Finally, Flexible Working! Part 2

by Bernd on May 6, 2013 · 0 comments

flexible-working

We have already introduced you to some flexible working models in part 1, but there are many more interesting and proven solutions for working time arrangements.

On Demand Working

The employee only works for the company when necessary. When the work isn’t there, the employee isn’t there. The employer contractually agrees a legally binding working time contingent for an average week, of which the employee is paid. This flexible working model is ideal for business with fluctuating periods of business, helping to save costs by avoiding over capacity. A large disadvantage for the employee is that their employer becomes kingmaker; they decide when the employee will work and when they can earn money.

Job Sharing

As the name states, you split the workload of this flexible working model across several work desks. The requirement is a regular method of coordination and information exchange between all parties involved. The employee profits from a reduced working week, while the employer profits from the productivity of two or more individuals working part-time, rather than one working full-time.

Shift Work

This flexible working model involves the allocation of working hours amongst different time periods which begin offset from one another. This allows the business operating times to be extended. Shifts can be divided into early, late, night or any other arbitrary time period. The benefit for the company is that all working capacities can be exploited to their maximum.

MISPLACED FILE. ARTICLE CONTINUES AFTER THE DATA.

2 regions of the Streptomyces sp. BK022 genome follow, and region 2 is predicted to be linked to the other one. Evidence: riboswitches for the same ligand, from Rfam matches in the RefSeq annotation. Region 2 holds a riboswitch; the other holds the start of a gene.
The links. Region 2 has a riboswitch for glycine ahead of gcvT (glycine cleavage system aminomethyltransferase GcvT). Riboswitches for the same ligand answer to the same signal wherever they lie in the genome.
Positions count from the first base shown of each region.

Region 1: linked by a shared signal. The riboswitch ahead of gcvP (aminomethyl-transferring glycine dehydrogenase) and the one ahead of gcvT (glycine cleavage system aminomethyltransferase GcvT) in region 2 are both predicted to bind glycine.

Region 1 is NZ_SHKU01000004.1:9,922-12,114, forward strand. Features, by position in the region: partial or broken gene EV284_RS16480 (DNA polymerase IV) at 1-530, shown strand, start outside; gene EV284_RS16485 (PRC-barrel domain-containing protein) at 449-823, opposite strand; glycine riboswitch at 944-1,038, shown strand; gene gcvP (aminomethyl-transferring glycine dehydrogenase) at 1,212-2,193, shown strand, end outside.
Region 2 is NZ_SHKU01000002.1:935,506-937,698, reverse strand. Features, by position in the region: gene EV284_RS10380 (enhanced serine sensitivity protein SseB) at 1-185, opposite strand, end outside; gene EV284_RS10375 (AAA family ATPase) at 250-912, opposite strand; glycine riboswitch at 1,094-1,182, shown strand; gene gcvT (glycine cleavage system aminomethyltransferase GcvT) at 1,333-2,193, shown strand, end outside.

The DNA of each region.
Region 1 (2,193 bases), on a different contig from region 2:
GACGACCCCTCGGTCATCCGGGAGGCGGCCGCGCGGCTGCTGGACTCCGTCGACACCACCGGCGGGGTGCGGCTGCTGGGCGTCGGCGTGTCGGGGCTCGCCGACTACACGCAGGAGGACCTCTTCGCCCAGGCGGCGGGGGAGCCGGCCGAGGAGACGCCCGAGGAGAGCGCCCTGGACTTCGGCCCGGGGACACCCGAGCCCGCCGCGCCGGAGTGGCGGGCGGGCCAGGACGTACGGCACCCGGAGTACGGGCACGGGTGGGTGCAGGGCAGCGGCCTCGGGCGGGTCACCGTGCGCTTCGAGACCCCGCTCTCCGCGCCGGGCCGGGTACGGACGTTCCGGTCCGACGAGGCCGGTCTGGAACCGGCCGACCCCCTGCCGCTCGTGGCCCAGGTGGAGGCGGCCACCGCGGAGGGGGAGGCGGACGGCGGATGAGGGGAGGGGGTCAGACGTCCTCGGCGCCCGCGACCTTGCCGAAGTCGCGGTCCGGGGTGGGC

Teleworking

Employees work outside of the office with the help of technological communication mediums and necessary devices (from a private residence for example.) It is a form of working close to the workplace, but not in the office, for at least one day a week. The greatest advantage to the employer is a rise in working quality due to the employee’s improved balance of family and work, and an increased level of flexibility.

Additional Payment into Free Time

If employees are willing to waive their Christmas and summer bonuses or additional payments, they are able to reduce their working hours. Depending on the payment operations of a company, an individual full-time employee could claim up to two months pay in free time.

Amorphous Working

The only thing that is defined in this flexible working model is the amount of hours that need to be achieved. The employee, during this collective agreement or working contract, can decide when they work. For example, the requirements could be to achieve 1000 working hours per calendar year. As simple as that!

In part 3: Everything relating to trust-based working!

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